In Kansas City, Missouri, the family of Edgar Snow, whose Red Star Over China was to introduce Mao Zedong to the world, employed a black washerwoman, Crazy Mary, who hated one of her Chinese competitors. To enrage the man she taught young Edgar to recite:
Eat dead rats!
Chew them up
This story in Snow’s memoir Journey to the Beginning does not appear in John Maxwell Hamilton’s new biography. But it is clear that Snow spent much of his grown-up life trying to atone for generations of American insensitivity about China.
Snow’s scoop in writing Red Star Over China can hardly be exaggerated. In 1936, after spending four months with Mao Zedong and his guerrillas at their headquarters in Baoan in west China and thirteen years before the Communists came to power, with the Japanese war just beginning and Pearl Harbor five years away, Snow wrote:
The movement for social revolution in China may suffer defeats, may temporarily retreat, may for a time seem to languish, may make wide changes in tactics to fit immediate necessities and aims, may even for a period be submerged, be forced underground, but it will not only continue to mature; in one mutation or another it will eventually win, simply because (as this book proves, if it proves anything) the basic conditions which have given it birth carry within themselves the dynamic necessity for its triumph.
This widely publicized prediction immediately won Snow the devotion of the Chinese Communists. In 1937, the year Red Star Over China became an international best seller, Zhou Enlai, who had welcomed Snow to Baoan, and was to become premier in twelve years, said of him, “To us Snow is the greatest of foreign authors and our best friend abroad.” When Snow was dying in selfimposed Swiss exile in 1972, Zhou sent four doctors, a nurse, and an anesthesiologist to care for him. After he died he became the first foreigner to be commemorated in the Great Hall of the People. Half of his ashes lie in Peking (the other half are buried near the Hudson River, as he asked) and his face appears on a Chinese stamp.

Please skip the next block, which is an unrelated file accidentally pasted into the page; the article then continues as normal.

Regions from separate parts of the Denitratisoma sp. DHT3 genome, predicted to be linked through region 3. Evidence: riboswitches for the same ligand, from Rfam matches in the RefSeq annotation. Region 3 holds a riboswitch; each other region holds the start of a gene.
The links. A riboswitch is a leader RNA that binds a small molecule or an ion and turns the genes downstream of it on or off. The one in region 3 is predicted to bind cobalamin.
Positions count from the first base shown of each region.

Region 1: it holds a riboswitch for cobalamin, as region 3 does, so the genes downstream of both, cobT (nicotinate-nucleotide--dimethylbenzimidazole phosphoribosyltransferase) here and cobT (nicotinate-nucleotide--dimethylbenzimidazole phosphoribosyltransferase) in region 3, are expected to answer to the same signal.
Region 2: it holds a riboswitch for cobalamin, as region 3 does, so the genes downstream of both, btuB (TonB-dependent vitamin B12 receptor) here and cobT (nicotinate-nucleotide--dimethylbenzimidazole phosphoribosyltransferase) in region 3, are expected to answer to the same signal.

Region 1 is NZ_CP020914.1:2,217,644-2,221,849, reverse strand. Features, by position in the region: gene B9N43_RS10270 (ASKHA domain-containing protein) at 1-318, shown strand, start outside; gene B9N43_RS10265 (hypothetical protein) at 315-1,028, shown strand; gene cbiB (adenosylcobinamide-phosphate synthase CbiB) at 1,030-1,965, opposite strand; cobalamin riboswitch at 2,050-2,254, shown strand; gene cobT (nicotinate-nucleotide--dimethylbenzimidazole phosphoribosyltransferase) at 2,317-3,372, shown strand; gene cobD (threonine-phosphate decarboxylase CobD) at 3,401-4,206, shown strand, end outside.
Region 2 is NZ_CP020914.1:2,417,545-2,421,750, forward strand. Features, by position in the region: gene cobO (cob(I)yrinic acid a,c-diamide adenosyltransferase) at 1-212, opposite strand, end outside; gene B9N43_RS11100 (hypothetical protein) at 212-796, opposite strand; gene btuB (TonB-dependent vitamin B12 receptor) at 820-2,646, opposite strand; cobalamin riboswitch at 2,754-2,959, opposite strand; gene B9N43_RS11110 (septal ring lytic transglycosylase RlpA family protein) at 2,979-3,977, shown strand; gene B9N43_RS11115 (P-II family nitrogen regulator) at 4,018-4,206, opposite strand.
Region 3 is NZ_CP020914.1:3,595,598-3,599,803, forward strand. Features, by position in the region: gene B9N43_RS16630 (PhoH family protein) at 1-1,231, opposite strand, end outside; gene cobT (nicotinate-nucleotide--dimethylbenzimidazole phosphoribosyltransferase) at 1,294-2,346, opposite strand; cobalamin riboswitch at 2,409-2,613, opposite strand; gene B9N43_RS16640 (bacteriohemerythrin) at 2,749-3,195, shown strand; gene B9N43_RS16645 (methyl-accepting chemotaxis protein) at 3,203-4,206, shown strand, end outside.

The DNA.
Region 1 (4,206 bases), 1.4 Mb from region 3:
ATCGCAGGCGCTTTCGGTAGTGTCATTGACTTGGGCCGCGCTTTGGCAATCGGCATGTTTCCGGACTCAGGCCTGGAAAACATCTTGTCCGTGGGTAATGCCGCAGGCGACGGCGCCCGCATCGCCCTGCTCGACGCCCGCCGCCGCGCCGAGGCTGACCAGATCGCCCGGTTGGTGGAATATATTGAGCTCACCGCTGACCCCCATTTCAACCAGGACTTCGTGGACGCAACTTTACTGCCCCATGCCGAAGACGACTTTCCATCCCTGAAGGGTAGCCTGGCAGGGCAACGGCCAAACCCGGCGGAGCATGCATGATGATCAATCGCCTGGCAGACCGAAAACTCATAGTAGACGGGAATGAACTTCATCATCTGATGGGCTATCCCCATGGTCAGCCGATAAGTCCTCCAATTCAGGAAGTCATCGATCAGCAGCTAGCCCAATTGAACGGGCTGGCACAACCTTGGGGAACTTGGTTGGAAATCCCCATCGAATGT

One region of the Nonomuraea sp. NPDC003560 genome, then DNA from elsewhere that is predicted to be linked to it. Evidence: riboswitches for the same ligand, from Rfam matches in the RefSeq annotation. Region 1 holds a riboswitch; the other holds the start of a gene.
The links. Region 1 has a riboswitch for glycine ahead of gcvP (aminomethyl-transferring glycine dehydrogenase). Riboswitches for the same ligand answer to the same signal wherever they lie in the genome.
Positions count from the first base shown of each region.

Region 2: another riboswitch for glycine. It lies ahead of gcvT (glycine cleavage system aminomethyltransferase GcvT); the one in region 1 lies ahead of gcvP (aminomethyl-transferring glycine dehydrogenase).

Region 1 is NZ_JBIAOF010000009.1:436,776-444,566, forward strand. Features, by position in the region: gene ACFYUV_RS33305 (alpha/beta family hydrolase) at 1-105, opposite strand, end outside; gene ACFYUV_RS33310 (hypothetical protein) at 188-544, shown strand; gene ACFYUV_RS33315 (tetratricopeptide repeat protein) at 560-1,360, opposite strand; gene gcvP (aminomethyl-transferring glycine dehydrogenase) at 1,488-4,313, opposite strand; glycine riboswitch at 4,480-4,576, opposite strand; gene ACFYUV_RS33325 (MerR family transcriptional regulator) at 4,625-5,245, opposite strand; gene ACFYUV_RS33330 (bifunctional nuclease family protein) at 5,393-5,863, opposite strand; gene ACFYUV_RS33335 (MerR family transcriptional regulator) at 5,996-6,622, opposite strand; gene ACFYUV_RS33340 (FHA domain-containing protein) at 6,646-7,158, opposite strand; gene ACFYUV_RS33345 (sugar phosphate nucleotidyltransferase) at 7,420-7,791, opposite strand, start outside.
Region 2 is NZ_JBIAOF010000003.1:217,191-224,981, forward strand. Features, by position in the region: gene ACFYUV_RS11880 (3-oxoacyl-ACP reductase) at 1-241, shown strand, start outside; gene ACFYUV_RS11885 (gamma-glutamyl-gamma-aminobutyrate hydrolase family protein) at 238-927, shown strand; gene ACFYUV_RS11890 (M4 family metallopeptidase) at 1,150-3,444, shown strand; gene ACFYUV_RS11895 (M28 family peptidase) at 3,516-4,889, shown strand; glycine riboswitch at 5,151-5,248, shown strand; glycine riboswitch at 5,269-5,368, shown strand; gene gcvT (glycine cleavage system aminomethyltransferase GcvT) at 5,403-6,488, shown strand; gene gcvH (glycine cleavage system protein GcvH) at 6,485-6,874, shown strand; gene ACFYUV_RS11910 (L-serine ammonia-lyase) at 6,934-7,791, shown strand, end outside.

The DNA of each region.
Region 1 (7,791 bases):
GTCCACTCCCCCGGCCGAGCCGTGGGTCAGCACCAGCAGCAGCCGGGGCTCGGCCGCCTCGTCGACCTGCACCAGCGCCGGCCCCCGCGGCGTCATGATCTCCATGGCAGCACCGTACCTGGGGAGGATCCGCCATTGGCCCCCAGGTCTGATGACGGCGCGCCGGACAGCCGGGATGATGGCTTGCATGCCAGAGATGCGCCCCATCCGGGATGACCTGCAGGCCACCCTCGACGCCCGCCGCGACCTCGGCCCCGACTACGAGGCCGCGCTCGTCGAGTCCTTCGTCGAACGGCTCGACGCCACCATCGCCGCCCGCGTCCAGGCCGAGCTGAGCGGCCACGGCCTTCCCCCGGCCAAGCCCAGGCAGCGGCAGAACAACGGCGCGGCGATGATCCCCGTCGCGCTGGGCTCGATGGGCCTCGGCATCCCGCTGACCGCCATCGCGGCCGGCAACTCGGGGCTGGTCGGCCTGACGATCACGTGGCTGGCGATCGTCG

On October 1, 1970, years after he foresaw the Communist triumph, Snow stood to the right of Mao Zedong, now Chairman, Great Teacher, Great Helmsman, and the Red Red Sun in Our Hearts, on the reviewing balcony of the Gate of Heavenly Peace in Peking. Once again Mao needed him. In 1936 the Chairman could have asked Agnes Smedley, the reliably pro-Communist journalist living in Shanghai, to come to Baoan to receive the authorized version of the Communist movement to date, including a carefully selective account of Mao’s life. But as Mr. Hamilton points out, Smedley couldn’t get her stories published in the New York Herald Tribune, The Saturday Evening Post, or Foreign Affairs. Then, as in 1970, Snow was the writer they thought could publicize Mao’s views.
By 1970 …
This article is available to online subscribers only.
Please choose from one of the options below to access this article:
Purchase a print premium subscription (20 issues per year) and also receive online access to all all content on nybooks.com.
Purchase an Online Edition subscription and receive full access to all articles published by the Review since 1963.
Mao and Snow April 27, 1989